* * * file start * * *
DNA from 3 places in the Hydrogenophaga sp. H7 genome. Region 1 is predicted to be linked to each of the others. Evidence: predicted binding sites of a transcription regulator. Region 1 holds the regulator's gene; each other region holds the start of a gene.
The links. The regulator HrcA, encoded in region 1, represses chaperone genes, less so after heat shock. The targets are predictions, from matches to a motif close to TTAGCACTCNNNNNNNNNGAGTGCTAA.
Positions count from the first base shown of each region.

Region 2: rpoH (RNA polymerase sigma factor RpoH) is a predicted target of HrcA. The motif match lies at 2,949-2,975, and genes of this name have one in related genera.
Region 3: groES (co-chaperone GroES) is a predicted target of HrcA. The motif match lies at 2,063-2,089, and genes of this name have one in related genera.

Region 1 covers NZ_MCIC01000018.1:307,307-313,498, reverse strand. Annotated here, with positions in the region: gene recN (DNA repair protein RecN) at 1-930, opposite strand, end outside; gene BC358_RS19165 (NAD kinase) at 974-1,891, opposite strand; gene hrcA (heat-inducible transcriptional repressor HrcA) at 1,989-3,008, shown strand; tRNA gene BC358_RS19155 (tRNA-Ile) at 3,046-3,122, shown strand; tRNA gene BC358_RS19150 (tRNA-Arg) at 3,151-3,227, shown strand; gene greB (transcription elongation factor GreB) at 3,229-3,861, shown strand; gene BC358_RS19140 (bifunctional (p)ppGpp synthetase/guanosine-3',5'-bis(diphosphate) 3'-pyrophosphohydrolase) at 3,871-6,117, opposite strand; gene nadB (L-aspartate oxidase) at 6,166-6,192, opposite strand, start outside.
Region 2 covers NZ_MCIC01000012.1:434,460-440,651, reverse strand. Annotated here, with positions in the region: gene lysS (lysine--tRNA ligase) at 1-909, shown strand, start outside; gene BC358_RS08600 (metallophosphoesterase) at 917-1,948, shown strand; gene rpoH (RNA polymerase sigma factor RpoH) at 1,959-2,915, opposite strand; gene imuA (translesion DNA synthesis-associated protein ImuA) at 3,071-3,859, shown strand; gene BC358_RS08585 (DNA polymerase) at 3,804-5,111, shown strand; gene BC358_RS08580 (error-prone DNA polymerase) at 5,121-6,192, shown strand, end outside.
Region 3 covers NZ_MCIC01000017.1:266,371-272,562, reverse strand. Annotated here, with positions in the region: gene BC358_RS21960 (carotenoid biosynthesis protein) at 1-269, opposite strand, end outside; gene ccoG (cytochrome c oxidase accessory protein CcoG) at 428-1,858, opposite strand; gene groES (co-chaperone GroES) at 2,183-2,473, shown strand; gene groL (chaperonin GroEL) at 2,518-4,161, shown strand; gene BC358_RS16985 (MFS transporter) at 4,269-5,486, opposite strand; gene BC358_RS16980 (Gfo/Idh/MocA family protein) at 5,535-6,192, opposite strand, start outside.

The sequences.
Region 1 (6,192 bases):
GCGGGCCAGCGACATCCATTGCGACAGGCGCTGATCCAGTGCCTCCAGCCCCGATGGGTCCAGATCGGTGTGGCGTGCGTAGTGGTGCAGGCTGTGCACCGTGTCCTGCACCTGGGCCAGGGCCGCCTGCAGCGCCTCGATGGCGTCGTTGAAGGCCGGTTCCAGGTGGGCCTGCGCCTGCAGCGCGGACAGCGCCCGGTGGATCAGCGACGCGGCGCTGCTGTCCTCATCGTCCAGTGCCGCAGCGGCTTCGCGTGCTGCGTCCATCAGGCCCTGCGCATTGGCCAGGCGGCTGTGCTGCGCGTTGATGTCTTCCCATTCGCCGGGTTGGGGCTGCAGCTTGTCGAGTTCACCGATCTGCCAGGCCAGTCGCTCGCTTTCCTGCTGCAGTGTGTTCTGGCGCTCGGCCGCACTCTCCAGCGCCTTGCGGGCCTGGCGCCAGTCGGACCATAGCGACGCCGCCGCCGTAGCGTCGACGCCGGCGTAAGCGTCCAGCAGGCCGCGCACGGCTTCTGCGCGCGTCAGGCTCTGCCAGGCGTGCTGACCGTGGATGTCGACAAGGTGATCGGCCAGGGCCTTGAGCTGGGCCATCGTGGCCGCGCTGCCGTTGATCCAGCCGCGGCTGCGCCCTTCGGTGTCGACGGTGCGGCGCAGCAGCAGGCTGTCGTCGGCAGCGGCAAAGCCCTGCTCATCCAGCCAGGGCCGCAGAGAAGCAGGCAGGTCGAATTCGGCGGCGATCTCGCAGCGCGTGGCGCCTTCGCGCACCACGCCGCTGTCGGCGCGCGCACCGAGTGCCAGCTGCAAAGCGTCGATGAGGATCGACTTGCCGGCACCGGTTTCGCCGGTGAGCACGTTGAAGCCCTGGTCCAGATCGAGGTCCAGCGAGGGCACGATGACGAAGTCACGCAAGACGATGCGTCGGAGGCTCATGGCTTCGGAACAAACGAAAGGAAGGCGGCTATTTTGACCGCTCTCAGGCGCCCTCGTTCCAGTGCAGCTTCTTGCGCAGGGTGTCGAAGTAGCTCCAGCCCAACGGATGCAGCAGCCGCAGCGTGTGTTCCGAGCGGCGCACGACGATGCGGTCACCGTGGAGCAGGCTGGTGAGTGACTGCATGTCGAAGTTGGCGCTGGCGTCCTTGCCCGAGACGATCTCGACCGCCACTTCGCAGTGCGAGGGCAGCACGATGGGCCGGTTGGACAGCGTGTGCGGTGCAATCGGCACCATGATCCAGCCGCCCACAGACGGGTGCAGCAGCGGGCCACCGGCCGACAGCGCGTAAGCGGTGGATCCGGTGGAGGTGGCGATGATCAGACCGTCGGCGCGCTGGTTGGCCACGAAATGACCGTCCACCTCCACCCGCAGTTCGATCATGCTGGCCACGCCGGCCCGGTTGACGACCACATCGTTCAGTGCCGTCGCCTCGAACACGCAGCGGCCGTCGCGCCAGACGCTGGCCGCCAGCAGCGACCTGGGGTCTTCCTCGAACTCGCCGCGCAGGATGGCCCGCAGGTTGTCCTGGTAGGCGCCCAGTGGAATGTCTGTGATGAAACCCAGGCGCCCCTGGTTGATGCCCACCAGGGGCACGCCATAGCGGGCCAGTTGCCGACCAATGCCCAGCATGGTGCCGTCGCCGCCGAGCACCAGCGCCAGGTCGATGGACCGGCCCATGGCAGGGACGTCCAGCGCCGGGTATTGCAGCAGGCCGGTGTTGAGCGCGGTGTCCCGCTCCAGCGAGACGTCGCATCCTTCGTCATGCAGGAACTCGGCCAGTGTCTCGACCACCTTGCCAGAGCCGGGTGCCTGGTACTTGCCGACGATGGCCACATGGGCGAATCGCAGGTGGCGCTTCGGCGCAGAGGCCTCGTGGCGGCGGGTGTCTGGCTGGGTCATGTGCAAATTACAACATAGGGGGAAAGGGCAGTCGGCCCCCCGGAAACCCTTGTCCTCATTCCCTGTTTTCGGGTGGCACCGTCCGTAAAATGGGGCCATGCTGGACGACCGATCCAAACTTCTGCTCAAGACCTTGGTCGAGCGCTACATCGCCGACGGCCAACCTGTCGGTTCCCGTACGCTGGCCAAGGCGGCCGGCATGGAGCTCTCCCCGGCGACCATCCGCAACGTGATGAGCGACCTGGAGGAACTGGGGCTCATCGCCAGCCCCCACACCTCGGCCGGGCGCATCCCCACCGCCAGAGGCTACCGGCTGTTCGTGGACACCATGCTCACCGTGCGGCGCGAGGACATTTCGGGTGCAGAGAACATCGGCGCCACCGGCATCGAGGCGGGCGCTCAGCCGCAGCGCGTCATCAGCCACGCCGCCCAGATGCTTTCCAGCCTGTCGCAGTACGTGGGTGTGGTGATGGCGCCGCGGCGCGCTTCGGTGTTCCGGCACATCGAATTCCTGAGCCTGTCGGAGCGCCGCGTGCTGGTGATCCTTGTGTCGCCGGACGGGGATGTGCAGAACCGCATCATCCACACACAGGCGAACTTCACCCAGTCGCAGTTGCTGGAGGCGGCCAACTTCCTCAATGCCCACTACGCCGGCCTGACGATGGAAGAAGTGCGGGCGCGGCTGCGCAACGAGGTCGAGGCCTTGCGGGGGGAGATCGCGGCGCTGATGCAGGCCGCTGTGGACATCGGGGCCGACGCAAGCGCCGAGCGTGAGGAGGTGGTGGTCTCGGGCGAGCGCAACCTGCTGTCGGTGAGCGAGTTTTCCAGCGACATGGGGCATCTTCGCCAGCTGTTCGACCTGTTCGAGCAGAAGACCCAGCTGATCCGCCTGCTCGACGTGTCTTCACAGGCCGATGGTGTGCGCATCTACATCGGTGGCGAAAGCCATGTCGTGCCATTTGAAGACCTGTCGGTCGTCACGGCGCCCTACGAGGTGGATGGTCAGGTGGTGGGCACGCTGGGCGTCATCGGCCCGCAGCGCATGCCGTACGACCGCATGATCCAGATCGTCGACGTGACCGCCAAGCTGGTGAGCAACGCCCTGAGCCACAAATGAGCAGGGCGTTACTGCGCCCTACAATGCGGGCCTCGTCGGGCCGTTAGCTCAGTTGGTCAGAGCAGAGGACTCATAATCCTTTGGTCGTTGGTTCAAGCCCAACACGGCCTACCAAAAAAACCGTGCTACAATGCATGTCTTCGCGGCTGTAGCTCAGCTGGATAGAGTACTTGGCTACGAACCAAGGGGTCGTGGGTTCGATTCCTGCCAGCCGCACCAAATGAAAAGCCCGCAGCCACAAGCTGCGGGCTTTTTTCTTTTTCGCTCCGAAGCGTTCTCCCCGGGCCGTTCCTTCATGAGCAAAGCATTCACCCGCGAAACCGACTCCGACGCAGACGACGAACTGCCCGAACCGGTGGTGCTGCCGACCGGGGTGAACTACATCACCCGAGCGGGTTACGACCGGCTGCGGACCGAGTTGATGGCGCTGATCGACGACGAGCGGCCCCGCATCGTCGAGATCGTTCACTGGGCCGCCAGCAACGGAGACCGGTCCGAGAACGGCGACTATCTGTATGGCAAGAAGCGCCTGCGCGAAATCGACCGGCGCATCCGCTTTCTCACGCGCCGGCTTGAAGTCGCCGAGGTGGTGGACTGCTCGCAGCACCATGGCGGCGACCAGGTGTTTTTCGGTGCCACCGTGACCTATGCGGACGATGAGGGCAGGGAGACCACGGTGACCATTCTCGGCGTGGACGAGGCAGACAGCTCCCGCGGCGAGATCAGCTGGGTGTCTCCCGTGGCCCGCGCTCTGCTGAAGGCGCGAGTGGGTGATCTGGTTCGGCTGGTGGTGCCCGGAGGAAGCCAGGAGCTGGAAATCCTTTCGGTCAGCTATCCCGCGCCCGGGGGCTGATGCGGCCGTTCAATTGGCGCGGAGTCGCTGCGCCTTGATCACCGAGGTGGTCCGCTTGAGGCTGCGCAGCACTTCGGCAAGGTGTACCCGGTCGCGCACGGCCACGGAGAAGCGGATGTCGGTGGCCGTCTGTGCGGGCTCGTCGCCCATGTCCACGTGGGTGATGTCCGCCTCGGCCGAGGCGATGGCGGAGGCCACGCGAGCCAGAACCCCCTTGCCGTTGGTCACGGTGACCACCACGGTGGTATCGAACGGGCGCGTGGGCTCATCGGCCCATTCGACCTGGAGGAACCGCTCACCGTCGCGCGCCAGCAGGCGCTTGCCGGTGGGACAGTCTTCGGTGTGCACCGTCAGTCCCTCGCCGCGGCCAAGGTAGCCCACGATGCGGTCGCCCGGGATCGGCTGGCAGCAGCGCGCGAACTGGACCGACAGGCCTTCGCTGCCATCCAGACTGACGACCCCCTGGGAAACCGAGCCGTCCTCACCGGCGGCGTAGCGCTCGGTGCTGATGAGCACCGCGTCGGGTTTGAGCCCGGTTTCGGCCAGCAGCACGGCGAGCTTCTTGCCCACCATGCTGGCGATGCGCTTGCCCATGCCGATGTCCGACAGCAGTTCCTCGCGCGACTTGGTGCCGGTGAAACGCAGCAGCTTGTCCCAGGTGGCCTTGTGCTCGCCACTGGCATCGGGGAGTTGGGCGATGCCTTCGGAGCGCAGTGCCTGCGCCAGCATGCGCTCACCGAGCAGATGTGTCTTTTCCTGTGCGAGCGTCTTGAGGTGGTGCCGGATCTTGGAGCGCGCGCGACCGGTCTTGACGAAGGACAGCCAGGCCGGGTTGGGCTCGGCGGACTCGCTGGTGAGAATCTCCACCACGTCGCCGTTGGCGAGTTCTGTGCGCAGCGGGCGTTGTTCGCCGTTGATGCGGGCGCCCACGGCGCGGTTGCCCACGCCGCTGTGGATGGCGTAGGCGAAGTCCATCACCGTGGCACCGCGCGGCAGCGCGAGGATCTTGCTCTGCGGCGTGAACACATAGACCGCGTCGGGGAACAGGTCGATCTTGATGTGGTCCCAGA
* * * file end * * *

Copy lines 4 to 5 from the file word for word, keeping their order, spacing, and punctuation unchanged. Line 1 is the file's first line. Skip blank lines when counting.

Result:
Region 2: rpoH (RNA polymerase sigma factor RpoH) is a predicted target of HrcA. The motif match lies at 2,949-2,975, and genes of this name have one in related genera.
Region 3: groES (co-chaperone GroES) is a predicted target of HrcA. The motif match lies at 2,063-2,089, and genes of this name have one in related genera.